In one of the last scenes from “La Grande Bouffe” (1973) we see a servant placing huge slabs of meat, which are then devoured by stray dogs, on the trees surrounding a building. This is a symbolic moment when the remains of an opulent, several day long feast — after the revelers ‘leave‘ the table — is thrown to the hungry animals. Before this final moment occurs, the viewer looks at suggestive images of feasting on refined dishes and wines which bring to mind an orgy out of the Bacchanalia, but also the pervading spirit of Thanatos. Wojtek Doroszuk’s film „Festin“ can be interpreted as a kind of appendix to the classic work by Marco Ferreri; in this case, the animals and insects previously hanging around the dark nooks and crannies only come out to complete the catastrophic and decadent vision of the end of the world after the death of all the human participants in the orgy.
The video begins in a fairly innocent mood and manner. The Baroque style composition consisting of the images of beautiful dishes, elegant platters and serving bowls laid upon the table, lends itself to the equally elegant and fluid movements of the camera. Saturated colors beautifully underline the juicy succulence and texture of all the meat, cold cuts, poultry, sea food, or fresh fish. Exotic fruit and vegetables piled up in tempting pyramids of color, brightened here and there by the occasional accent of flowers, hardly leave any space on the table. At first, the video resembles a classic painting study of still life. Only after awhile the still image comes alive. The plot thickens when worms and beetles of all sizes and colors begin to move. Some insects attempt to hide under the plates, crawling under, or between the dishes; others, such as a praying mantis, simply go ahead with a systematic consumption of everything and everybody around them. Then the dogs join the party, first trying to steal the better cuts of meat off the table, then jumping right into the spread to feast, unreprimanded, among the piles of food. After the dogs have passed, only the ruins of the old splendor remain.
There is plenty of Julia Kristeva’s ‘abjection’ in this narrative. In this post-human world our fascination with the pure plastic beauty of the shots constantly intermingles with disgust brought up by the brutal intrusion of newcomers, previously deemed culturally unacceptable to share the feast. On a formal level the film makes direct reference to masters of seventeenth century Flemish painting: Frans Snyders, Jan and Ferdinand van Kessel, Jan Steen, and Jacob Jordaens. At the same time it offers a variation on the theme of the Tableau Vivant: this time both by the tracking lens of the camera and the presence of the animals. As in the best tradition of this kind of representation, the viewer can admire the painterly composition reproduced by the living creatures and real food, transposed through the medium of the video. This is a somewhat ironic loop when a static image, which has been brought to life by live actors, is once more frozen by digital capture. In “A Zed & Two Noughts” (1986) by Peter Greenaway, one of the twin characters Oswald Deuce is still-frame animating the decomposing piece of carrion he films in the local zoo with a digital camera, thus showing the process otherwise invisible to the naked eye. In Doroszuk’s work the capturing of the degradation is portrayed in a more linear manner although it still brings us to achieve a similar closure, vanitas like in its repercussions.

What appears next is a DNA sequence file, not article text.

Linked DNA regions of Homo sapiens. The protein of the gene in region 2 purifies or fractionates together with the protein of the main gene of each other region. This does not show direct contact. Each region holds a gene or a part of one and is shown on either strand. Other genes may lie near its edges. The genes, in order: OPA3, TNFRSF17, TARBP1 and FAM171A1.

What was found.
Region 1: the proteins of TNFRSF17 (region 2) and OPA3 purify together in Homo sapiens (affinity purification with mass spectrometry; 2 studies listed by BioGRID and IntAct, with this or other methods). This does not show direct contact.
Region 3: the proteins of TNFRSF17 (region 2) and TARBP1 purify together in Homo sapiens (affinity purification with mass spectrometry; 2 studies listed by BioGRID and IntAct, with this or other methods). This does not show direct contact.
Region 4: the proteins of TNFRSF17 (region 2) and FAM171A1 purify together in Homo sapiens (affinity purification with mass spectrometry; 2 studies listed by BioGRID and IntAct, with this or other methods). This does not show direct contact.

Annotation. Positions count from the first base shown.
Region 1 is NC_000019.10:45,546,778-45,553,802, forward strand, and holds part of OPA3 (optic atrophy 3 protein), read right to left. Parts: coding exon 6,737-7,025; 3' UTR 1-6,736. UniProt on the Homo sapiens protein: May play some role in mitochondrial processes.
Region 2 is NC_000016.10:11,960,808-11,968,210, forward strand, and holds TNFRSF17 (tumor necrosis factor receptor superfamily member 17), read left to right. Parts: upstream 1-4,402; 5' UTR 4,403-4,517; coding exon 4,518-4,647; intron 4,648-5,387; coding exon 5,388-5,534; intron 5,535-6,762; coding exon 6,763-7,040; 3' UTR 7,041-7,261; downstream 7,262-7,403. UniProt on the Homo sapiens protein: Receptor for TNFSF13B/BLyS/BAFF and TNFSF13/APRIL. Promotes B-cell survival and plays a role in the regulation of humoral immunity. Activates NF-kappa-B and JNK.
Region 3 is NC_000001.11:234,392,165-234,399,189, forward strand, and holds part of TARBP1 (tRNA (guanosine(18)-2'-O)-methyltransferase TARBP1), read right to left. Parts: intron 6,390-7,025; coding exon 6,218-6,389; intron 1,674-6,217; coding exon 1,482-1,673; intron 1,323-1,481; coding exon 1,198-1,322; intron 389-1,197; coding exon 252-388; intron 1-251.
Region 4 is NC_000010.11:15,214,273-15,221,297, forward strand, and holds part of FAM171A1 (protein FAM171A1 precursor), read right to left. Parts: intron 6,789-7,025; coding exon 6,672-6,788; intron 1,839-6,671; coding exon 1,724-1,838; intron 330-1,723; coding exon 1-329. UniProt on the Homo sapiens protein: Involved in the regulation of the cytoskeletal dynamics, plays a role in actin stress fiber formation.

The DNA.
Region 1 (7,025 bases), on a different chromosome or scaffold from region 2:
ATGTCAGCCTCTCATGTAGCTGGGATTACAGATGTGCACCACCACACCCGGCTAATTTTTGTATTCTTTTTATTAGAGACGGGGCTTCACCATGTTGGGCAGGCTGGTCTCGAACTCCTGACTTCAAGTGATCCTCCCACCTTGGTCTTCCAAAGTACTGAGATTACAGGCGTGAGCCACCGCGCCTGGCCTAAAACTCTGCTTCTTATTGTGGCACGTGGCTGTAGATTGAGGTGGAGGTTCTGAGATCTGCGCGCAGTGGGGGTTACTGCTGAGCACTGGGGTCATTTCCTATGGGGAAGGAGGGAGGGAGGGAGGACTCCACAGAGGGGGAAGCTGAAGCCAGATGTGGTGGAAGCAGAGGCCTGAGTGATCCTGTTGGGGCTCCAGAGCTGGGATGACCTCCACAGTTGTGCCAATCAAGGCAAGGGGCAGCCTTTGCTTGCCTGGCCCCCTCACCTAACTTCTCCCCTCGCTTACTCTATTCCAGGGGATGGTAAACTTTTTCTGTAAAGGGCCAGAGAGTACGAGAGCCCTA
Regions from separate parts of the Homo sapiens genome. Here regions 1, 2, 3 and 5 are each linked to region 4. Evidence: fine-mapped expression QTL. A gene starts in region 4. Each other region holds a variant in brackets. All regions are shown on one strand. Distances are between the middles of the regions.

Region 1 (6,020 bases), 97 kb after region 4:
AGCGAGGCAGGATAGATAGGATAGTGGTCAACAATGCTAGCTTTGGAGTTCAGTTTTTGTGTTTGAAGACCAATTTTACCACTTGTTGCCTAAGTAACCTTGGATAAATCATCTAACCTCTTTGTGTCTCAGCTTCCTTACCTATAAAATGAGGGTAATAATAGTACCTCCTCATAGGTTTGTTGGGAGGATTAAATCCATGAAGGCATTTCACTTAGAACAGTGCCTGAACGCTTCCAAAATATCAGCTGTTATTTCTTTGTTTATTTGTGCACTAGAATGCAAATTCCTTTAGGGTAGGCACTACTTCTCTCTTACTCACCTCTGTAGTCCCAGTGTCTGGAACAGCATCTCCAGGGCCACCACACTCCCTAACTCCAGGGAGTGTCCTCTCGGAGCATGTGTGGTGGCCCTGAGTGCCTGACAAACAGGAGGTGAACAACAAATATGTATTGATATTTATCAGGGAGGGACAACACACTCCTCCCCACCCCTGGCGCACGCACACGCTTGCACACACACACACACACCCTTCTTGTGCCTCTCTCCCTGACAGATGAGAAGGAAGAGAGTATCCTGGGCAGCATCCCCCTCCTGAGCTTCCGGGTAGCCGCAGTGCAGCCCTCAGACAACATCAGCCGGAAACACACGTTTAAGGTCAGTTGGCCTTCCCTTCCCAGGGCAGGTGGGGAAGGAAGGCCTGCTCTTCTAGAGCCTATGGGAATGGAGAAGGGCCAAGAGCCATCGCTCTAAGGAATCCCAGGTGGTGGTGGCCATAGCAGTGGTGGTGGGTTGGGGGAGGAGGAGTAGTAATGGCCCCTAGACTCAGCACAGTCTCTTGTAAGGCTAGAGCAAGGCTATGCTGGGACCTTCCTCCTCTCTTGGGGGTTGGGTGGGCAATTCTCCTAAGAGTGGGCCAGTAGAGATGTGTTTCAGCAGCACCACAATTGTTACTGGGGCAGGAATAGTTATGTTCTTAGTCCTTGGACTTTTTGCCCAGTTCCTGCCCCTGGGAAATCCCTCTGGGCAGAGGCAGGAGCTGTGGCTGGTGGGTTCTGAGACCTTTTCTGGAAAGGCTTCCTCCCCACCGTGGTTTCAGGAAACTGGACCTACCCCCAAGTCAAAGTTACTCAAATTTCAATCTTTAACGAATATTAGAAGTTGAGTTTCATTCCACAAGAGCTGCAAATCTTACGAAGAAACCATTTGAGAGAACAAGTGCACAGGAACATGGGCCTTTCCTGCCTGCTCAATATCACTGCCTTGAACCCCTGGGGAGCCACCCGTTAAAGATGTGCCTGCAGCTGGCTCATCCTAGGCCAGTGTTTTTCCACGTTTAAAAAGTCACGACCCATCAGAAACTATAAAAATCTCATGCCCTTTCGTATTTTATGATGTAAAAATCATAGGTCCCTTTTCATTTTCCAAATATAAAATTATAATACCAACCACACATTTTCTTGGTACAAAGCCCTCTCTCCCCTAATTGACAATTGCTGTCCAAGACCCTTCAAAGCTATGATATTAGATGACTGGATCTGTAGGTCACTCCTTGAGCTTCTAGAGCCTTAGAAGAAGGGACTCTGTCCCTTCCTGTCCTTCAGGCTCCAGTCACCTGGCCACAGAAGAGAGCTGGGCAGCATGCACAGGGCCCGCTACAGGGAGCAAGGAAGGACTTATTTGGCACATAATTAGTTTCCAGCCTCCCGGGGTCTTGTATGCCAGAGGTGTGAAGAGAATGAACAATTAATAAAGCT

The film seems rather atypical in the context of Wojtek Doroszuk’s creative journey. His previous works, while always visually sophisticated with a signature painterly poetics, both in terms of composition and color, usually foreground some autobiographical material by focusing the narrative through the filter of the artist’s personal experiences in various real life situations. In one piece it’s a tale told by Toprak — a trans-sexual living in Ankara — who introduces Doroszuk to the Turkish underground (“Birkaç Yer / Some Places”, 2007); in another, the artist shows the story of a histopathologist from a hospital morgue who describes his job as a kind of art (“Tumor Imaginis”, 2008). Doruszuk’s 2008 document “Raspberry Days” shows the thrills and difficulties of seasonal work for young Poles working on fruit plantations in Innvik, in Norway.
The artist, always composing his sequences with sublime visual shots, tells the stories of real people. “Festin” takes several steps away from this type of documentary, or social-commentary narration. Even the suplementary information read in the credits, such as the primary location of the film (the building of the famous Collegium Iuridicum of the Jagiellonian University), or the ‘cast’ composed of the inhabitants of a Krakow Animal Shelter, has little if any real meaning, and is in no way underlined by the author. Furthermore, we are confronted with the universal message of this film, so abstracted from any real situation. In fact, Doruszuk’s intention is to create a symbolic space located outside time and space. The catastrophic vision can be interpreted — according to the artist himself — as the abandoned landscapes surrounding Prypec after the Chernobyl disaster, or the Fukushima nuclear leak. When enough time has passed even these strange places are once more brought to life, but without any human participation. Nature abhors a vacuum so the absence of an environment regulated by humanity is instantly replaced by an alternative, liberated biotope. This indeed is one of the most frightening metaphors we struggle with from the origins of our consciousness — what will the world look like after we are gone?
Piotr Stasiowski, March 27, 2014